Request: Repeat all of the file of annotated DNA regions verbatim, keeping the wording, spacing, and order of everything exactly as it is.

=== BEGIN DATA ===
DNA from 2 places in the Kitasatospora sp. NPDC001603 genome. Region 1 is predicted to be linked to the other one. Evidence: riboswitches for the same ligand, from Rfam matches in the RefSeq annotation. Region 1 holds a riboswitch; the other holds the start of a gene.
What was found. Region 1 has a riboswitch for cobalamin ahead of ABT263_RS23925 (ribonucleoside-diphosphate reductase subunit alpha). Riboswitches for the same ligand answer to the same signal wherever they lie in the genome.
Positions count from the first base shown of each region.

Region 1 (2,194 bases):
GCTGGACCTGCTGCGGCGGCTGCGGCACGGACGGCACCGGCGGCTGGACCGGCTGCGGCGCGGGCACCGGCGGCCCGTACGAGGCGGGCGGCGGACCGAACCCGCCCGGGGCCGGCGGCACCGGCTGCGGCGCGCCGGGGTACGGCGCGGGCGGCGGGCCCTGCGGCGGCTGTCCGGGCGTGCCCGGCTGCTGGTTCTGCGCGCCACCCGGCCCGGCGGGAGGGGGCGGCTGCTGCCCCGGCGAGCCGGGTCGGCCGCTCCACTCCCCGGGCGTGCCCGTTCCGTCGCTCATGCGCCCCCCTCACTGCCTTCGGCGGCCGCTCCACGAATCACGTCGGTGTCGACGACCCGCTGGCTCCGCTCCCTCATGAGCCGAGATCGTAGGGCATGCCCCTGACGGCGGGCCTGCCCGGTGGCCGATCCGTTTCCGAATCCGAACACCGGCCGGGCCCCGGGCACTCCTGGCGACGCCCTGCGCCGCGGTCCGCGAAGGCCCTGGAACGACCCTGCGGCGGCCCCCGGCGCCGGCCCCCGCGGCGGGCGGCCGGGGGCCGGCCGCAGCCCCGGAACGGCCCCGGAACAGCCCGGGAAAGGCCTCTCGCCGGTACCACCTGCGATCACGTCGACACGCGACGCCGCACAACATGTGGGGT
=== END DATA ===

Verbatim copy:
DNA from 2 places in the Kitasatospora sp. NPDC001603 genome. Region 1 is predicted to be linked to the other one. Evidence: riboswitches for the same ligand, from Rfam matches in the RefSeq annotation. Region 1 holds a riboswitch; the other holds the start of a gene.
What was found. Region 1 has a riboswitch for cobalamin ahead of ABT263_RS23925 (ribonucleoside-diphosphate reductase subunit alpha). Riboswitches for the same ligand answer to the same signal wherever they lie in the genome.
Positions count from the first base shown of each region.

Region 1 (2,194 bases):
GCTGGACCTGCTGCGGCGGCTGCGGCACGGACGGCACCGGCGGCTGGACCGGCTGCGGCGCGGGCACCGGCGGCCCGTACGAGGCGGGCGGCGGACCGAACCCGCCCGGGGCCGGCGGCACCGGCTGCGGCGCGCCGGGGTACGGCGCGGGCGGCGGGCCCTGCGGCGGCTGTCCGGGCGTGCCCGGCTGCTGGTTCTGCGCGCCACCCGGCCCGGCGGGAGGGGGCGGCTGCTGCCCCGGCGAGCCGGGTCGGCCGCTCCACTCCCCGGGCGTGCCCGTTCCGTCGCTCATGCGCCCCCCTCACTGCCTTCGGCGGCCGCTCCACGAATCACGTCGGTGTCGACGACCCGCTGGCTCCGCTCCCTCATGAGCCGAGATCGTAGGGCATGCCCCTGACGGCGGGCCTGCCCGGTGGCCGATCCGTTTCCGAATCCGAACACCGGCCGGGCCCCGGGCACTCCTGGCGACGCCCTGCGCCGCGGTCCGCGAAGGCCCTGGAACGACCCTGCGGCGGCCCCCGGCGCCGGCCCCCGCGGCGGGCGGCCGGGGGCCGGCCGCAGCCCCGGAACGGCCCCGGAACAGCCCGGGAAAGGCCTCTCGCCGGTACCACCTGCGATCACGTCGACACGCGACGCCGCACAACATGTGGGGT